Khalil Gibran once said that people will never understand one another unless language is reduced to seven words. What would your seven words be?
George Carlin had seven words also.
No, I’m not going to discuss Carlin’s seven dirty words. That’s just an attention grabber.
Upon what study was Khalil Gibran assertion based?
Did he provide the words?
Carlin beat Gibran on both; he had references and the words.
Khalil Gibran’s book, The Prophet, was suggested reading for people and marriages in trouble. Every hippie worth their tie-die, granny glasses, and bell-bottoms had a copy of it. Don’t you find it strange it would appeal to a generation that was stoned, buzzed, high, and trippin’? It made perfect sense to people who didn’t bathe, come in out of the rain, or find gainful employment. A friend suggested I read it, not that I was any of the aforementioned, but he was.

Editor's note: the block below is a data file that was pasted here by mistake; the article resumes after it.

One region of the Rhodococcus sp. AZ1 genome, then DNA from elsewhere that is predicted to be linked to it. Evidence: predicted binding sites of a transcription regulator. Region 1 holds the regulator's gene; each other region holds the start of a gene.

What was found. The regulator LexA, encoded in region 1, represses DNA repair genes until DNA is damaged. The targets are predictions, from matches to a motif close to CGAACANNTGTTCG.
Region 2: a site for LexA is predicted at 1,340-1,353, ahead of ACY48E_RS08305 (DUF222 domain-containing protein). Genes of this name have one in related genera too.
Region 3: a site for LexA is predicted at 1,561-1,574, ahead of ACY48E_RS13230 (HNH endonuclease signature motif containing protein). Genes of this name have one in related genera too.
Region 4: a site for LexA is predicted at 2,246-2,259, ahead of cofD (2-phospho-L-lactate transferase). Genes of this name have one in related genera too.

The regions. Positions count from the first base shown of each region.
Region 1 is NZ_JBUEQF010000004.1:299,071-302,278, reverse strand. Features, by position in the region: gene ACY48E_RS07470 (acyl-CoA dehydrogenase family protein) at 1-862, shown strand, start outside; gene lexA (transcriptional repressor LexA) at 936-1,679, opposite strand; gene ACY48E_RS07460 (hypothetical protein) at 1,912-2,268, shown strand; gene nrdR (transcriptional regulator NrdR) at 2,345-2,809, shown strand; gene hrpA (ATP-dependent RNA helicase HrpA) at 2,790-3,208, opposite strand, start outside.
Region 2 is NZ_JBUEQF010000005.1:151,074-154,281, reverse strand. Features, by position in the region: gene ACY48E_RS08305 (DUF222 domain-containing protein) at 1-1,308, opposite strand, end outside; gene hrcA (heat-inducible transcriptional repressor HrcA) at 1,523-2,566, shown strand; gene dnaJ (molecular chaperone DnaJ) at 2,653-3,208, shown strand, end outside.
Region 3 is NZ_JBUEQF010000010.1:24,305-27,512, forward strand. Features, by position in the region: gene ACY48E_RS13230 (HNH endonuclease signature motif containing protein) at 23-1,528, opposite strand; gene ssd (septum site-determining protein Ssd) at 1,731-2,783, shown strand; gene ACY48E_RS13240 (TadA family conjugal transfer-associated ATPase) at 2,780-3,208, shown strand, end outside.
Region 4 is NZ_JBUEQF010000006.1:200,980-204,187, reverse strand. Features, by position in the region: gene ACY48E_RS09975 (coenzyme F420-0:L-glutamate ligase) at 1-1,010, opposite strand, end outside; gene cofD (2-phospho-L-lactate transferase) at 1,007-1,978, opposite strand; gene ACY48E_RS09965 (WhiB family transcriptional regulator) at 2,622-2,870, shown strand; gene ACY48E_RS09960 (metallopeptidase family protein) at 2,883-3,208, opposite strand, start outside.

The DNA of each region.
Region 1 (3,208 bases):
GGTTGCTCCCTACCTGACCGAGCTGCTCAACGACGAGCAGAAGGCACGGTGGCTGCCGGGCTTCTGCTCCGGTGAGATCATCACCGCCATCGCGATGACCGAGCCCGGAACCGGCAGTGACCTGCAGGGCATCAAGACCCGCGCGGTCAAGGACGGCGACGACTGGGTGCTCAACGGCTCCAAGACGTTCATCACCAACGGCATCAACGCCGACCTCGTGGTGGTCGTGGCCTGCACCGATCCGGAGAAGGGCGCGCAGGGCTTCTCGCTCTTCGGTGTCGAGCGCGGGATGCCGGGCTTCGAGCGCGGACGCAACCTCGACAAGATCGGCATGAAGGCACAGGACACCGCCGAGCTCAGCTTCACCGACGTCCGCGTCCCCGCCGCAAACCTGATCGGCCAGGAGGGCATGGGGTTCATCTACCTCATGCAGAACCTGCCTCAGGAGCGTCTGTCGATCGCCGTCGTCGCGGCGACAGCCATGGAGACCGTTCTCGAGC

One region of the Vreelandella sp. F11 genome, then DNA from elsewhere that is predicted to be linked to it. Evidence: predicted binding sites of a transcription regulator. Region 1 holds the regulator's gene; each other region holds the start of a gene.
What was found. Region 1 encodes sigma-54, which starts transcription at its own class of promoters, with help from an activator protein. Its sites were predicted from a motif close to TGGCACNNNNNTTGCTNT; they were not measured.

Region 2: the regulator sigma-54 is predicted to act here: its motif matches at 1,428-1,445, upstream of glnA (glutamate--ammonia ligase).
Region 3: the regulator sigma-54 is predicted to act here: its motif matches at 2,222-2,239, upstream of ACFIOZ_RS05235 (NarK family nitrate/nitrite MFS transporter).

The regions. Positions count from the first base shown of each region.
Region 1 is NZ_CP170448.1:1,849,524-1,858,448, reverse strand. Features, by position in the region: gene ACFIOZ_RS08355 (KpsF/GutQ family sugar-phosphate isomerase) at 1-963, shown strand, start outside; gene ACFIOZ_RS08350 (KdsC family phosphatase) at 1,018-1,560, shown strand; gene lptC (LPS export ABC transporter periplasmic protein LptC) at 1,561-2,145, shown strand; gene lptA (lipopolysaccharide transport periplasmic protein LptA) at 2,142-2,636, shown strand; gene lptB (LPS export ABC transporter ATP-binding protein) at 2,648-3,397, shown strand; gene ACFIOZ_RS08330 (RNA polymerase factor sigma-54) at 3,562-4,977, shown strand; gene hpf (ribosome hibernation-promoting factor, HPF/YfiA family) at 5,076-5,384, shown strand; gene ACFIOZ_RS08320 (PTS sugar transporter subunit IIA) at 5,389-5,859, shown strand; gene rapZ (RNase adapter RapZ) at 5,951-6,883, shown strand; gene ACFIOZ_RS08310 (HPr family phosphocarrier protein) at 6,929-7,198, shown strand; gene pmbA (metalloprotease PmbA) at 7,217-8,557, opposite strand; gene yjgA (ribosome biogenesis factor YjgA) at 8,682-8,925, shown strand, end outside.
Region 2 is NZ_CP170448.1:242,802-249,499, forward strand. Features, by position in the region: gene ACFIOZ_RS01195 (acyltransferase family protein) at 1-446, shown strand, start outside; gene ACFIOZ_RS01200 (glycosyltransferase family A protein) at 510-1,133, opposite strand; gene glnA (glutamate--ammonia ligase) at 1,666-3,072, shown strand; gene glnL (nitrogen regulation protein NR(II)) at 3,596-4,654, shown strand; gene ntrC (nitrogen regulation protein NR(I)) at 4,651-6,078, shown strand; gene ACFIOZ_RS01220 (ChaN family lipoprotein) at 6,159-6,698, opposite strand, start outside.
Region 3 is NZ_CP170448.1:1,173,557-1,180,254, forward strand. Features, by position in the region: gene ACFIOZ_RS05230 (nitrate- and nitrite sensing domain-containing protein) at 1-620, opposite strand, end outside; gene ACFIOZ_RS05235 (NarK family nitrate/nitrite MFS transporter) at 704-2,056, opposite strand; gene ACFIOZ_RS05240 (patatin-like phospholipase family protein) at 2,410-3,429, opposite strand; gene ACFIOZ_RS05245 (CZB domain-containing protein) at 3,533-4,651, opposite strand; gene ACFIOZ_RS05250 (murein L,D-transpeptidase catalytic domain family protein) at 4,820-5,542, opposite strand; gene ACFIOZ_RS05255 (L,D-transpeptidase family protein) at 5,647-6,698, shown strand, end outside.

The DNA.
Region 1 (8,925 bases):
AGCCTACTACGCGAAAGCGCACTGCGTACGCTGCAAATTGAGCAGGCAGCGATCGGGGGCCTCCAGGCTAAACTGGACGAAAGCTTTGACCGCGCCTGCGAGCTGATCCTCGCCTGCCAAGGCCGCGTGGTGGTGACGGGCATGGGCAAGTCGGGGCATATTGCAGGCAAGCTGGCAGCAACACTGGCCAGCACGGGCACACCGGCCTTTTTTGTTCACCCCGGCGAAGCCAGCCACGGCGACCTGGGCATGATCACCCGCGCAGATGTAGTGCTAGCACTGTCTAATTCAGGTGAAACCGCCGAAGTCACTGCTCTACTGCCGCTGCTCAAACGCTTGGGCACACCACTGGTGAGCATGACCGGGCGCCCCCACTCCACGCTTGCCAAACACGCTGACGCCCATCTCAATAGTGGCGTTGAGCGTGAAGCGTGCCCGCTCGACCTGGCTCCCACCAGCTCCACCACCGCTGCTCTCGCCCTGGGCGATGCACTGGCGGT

He said it possessed great wisdom.
Contrary to the thought that increased wisdom comes from understanding seven words, The Prophet was a laborious overuse of words. It took simple concepts and added bobbles, bangles, and bows to show-off Gibrans skill as a writer who wrote with bobbles, bangles, and bows.
Gibran himself was a proponent of Syria adopting one language, Arabic. What seven Arabic words did he have in mind?
His writing had a mystic appeal. Which means there are no real resolutions only hidden knowledge and if you didn’t understand it is because of you and not the purveyor of the words.
He was a hack that sold snake oil.
Minus the seven dirty words, Carlin made more sense of life than Gibran and was smarter, certainly funnier.
As for my seven words: “Would you like some fries with that?”